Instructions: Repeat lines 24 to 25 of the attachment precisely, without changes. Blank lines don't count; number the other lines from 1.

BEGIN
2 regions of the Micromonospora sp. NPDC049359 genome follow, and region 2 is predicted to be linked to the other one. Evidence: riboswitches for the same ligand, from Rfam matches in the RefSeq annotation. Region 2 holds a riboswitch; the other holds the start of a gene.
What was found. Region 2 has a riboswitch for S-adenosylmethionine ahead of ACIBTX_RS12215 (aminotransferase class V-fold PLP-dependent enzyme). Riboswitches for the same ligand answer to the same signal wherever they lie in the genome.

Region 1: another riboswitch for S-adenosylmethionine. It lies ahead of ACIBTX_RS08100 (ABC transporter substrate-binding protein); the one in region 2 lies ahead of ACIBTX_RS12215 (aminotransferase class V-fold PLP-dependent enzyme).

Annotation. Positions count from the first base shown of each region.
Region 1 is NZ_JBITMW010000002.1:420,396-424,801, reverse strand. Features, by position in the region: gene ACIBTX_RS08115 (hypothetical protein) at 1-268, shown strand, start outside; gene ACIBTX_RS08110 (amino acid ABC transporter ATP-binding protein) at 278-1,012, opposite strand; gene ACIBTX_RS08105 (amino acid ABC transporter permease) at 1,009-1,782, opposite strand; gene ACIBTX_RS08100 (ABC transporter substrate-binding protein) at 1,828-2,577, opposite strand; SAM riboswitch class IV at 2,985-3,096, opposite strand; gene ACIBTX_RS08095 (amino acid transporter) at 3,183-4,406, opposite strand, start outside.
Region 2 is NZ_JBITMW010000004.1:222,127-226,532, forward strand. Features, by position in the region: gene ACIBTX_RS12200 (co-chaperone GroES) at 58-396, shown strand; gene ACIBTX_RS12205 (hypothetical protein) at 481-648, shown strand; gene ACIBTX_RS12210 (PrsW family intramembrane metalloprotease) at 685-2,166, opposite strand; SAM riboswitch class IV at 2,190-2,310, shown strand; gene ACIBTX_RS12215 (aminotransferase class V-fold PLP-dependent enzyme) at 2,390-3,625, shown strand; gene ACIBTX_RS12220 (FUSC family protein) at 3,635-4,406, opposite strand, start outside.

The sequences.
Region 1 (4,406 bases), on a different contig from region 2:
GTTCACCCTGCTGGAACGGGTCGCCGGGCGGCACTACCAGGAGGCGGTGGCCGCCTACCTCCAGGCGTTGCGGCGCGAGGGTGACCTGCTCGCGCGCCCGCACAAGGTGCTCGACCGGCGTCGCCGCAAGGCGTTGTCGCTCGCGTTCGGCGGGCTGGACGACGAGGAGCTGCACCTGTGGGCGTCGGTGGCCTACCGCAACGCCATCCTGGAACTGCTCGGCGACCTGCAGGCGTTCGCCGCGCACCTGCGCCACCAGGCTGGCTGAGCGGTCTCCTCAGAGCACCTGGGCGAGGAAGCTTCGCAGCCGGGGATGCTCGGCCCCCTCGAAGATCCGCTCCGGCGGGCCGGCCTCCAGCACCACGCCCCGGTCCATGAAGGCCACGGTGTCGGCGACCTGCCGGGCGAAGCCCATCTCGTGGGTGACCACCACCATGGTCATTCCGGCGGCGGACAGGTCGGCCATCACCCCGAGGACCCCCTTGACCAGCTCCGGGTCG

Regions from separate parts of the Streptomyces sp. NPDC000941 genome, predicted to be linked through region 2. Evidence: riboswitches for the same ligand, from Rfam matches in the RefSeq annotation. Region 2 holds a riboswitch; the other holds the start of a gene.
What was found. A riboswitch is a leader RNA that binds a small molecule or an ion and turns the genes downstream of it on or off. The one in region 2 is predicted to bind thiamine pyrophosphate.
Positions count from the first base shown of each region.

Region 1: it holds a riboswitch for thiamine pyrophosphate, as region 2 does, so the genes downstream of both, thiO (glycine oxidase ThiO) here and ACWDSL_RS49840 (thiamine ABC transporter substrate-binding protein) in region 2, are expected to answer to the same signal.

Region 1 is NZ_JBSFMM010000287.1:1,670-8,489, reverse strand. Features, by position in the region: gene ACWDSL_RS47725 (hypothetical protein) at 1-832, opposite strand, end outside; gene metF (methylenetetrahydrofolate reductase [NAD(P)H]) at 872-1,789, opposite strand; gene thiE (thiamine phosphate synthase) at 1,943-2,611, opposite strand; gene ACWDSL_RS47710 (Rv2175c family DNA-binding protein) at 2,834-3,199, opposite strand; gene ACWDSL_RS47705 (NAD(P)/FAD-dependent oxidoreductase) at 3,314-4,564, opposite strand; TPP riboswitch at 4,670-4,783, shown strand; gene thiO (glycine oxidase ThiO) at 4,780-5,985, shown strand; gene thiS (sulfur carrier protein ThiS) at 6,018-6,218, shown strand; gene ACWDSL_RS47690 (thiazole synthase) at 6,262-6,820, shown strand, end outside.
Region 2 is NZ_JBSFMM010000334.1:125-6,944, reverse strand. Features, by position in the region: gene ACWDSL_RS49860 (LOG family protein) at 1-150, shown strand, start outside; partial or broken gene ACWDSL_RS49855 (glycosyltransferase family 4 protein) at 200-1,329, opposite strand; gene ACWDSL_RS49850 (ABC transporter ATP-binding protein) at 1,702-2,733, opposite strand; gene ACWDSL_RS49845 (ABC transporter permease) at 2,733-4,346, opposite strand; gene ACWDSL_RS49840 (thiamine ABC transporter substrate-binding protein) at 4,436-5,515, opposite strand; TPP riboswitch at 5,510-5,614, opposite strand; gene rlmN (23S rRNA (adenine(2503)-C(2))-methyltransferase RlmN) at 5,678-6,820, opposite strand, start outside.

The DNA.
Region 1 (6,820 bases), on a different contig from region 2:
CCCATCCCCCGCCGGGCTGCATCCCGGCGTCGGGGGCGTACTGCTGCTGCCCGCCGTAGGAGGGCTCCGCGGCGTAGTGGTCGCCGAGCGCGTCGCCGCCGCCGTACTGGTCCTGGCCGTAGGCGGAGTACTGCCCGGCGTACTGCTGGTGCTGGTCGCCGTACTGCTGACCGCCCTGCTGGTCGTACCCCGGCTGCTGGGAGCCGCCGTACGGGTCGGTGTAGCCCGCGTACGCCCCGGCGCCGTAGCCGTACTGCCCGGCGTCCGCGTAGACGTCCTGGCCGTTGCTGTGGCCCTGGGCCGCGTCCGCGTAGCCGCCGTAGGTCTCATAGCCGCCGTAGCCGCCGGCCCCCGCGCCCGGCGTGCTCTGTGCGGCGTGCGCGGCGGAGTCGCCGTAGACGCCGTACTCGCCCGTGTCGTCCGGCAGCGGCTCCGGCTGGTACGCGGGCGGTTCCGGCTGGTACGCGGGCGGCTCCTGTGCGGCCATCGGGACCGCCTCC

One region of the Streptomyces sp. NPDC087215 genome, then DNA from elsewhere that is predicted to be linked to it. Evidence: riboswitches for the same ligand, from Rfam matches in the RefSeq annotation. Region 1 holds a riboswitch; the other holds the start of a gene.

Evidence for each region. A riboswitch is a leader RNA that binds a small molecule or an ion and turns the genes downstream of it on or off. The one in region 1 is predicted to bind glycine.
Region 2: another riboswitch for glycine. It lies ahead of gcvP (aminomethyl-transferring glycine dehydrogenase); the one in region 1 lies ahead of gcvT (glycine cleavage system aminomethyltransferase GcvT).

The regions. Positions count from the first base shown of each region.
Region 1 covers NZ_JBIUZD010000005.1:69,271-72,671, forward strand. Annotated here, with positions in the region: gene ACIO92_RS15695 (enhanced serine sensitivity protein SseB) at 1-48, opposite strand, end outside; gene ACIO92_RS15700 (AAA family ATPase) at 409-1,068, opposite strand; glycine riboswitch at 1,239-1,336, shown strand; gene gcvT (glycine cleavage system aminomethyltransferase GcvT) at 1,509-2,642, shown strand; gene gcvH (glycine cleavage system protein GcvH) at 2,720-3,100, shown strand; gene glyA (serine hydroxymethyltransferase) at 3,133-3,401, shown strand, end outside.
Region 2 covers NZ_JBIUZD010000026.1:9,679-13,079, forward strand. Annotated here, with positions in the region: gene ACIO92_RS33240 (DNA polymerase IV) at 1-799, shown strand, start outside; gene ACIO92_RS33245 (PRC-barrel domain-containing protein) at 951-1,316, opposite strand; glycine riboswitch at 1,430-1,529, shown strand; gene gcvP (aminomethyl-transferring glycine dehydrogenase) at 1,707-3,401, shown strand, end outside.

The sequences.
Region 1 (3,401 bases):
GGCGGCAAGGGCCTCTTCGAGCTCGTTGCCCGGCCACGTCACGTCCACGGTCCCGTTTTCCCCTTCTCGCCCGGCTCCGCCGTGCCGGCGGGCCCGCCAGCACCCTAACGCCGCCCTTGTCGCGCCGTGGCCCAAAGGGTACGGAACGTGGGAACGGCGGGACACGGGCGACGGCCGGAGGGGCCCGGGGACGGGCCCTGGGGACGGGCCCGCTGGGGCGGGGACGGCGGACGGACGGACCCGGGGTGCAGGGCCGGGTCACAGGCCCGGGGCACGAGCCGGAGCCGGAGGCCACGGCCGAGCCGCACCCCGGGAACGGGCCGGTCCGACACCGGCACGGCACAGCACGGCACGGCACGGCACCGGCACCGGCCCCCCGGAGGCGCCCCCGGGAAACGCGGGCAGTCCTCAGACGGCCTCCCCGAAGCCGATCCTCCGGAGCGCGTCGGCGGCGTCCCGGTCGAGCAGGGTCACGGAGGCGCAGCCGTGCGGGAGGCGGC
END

Region 2 covers NZ_JBIUZD010000026.1:9,679-13,079, forward strand. Annotated here, with positions in the region: gene ACIO92_RS33240 (DNA polymerase IV) at 1-799, shown strand, start outside; gene ACIO92_RS33245 (PRC-barrel domain-containing protein) at 951-1,316, opposite strand; glycine riboswitch at 1,430-1,529, shown strand; gene gcvP (aminomethyl-transferring glycine dehydrogenase) at 1,707-3,401, shown strand, end outside.

The sequences.